SIOUX CITY -- Signs reminding employees to wash their hands after using the restroom are common place in restaurants, gas stations and other businesses where food is handled and prepared.
Washing your hands seems like common sense to prevent the spread of disease, but studies show most people don't do it enough or don't do it correctly.
According to a survey conducted by the Bradley Corporation, only 66 percent of Americans say they always wash their hands after using a public restroom. A Michigan State University study found that 95 percent of hand-washers fail to wash their hands long enough to kill harmful bacteria.
Since urine and feces contain harmful organisms, Kristen Beal, an infection preventionist and patient safety officer at UnityPoint Health -- St. Luke's said contaminated hands provide a "direct line" for bacteria and viruses to enter your body when you eat or another person's body when you handle or prepare their food.
"I think it's a lack of education. You can't see germs, so people don't think about it. They fail to see the importance of it," Beal said of hand-washing. "And I think it's a lack of awareness of what you can catch unless you have caught something or been sick with something."
Beal's job is to ensure that hospital staff are practicing good hand hygiene and to teach patients and visitors how to properly wash their hands. She said their are five steps to hand-washing: Wet, Lather, Scrub, Rinse and Dry.
"When you put those five steps together, it will get the germs off your hands. The friction is what kills them and gets rids of them along with the soap," she said.
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While Beal said using soap and water is best when hands are visibly soiled, she said the type of soap isn't as important. She said it's the friction that makes the biggest difference. She advises rubbing the tops and bottoms of your hands, as well as in between your fingers and under your fingernails for at least 20 seconds or the equivalent of singing "Happy Birthday" twice. Studies differ on the importance of water temperature, but Beal said warm water works fine.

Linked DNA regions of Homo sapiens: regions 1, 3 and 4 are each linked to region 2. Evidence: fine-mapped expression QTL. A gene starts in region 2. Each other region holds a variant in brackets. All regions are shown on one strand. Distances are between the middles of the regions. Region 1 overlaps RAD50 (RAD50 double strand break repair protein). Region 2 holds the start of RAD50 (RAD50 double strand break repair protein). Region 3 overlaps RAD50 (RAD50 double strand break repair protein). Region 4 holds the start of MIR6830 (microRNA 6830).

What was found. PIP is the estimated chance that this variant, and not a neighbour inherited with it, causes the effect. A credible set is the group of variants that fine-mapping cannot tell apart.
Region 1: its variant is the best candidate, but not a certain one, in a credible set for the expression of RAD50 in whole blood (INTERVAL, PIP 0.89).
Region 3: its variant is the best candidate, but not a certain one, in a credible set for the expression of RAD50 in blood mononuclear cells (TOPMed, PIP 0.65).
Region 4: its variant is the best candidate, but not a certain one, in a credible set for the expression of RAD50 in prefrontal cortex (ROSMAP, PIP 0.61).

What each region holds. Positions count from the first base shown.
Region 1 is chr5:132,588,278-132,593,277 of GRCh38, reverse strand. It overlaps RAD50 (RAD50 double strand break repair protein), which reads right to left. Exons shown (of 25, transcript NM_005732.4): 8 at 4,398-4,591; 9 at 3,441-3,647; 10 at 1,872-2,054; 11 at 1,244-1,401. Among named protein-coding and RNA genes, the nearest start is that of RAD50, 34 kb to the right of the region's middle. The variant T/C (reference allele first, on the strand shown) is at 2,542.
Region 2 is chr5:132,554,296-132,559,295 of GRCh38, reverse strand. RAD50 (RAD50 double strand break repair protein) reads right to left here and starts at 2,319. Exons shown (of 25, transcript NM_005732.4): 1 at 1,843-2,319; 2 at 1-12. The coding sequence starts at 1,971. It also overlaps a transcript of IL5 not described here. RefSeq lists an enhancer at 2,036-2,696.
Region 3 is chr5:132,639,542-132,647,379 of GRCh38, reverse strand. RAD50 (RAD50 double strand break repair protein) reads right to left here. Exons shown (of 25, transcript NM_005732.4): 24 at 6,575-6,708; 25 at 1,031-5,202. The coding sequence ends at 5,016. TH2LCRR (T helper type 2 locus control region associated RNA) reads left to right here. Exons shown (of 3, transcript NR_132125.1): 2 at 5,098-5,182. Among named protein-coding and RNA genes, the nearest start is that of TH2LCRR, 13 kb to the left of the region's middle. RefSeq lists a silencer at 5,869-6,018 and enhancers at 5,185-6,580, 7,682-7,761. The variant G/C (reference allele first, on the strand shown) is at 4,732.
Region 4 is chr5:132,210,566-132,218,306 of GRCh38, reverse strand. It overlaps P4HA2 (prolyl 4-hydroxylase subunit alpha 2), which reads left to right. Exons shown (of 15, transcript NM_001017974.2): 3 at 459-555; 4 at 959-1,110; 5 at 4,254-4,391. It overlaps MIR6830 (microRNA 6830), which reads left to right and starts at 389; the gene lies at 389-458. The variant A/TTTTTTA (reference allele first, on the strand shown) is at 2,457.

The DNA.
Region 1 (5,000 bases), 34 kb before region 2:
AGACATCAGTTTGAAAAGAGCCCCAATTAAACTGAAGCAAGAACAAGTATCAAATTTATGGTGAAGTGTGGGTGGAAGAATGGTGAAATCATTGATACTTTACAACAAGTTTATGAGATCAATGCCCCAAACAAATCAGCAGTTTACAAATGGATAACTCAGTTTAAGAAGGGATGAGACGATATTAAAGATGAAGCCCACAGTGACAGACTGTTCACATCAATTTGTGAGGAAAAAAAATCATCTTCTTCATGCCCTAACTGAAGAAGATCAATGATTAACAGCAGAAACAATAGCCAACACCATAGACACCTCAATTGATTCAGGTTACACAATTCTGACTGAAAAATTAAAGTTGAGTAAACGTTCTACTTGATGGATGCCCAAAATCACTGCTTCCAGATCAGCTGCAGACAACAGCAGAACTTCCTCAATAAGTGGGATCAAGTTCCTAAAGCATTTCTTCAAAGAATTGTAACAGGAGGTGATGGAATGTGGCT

What if you don't have access to soap and water?
Beal said hand sanitizer can actually be more effective when hands are free of dirt, grease and grime. The key is vigorously rubbing the hand sanitizer into your skin until it dries.
"It also depends on what the organism is. Like with Clostridium difficile (C. diff), you need to use soap and water," she said of the spore-forming, toxin-producing bacteria, which is the most serious cause of antibiotic-associated diarrhea.
Use a paper towel when turning off the water and opening the door to leave the restroom. Beal noted that you can pick up germs from the door handle if the person who touched it before you didn't wash his or her hands.
Wash your hands after changing a diaper, after taking out the garbage and before, while and after preparing food. Beal said hand-washing is also important after handling pets and their food.
Last year, the Centers for Disease Control and Prevention investigated a 19-state outbreak of salmonella infection in humans that was linked to contact with pet turtles. Sixty-three people were infected and 30 were hospitalized. No deaths were reported.
The CDC is currently investigating another salmonella outbreak involving nine people in eight states with pet guinea pigs. Salmonella causes diarrhea, fever and abdominal cramps within 12 to 72 hours of infection. The illness lasts 4 to 7 days. Most people recover without treatment, according to the CDC.
"For a long time, I didn't know that," Beal said of salmonella and pet food. "It's just not something you think about."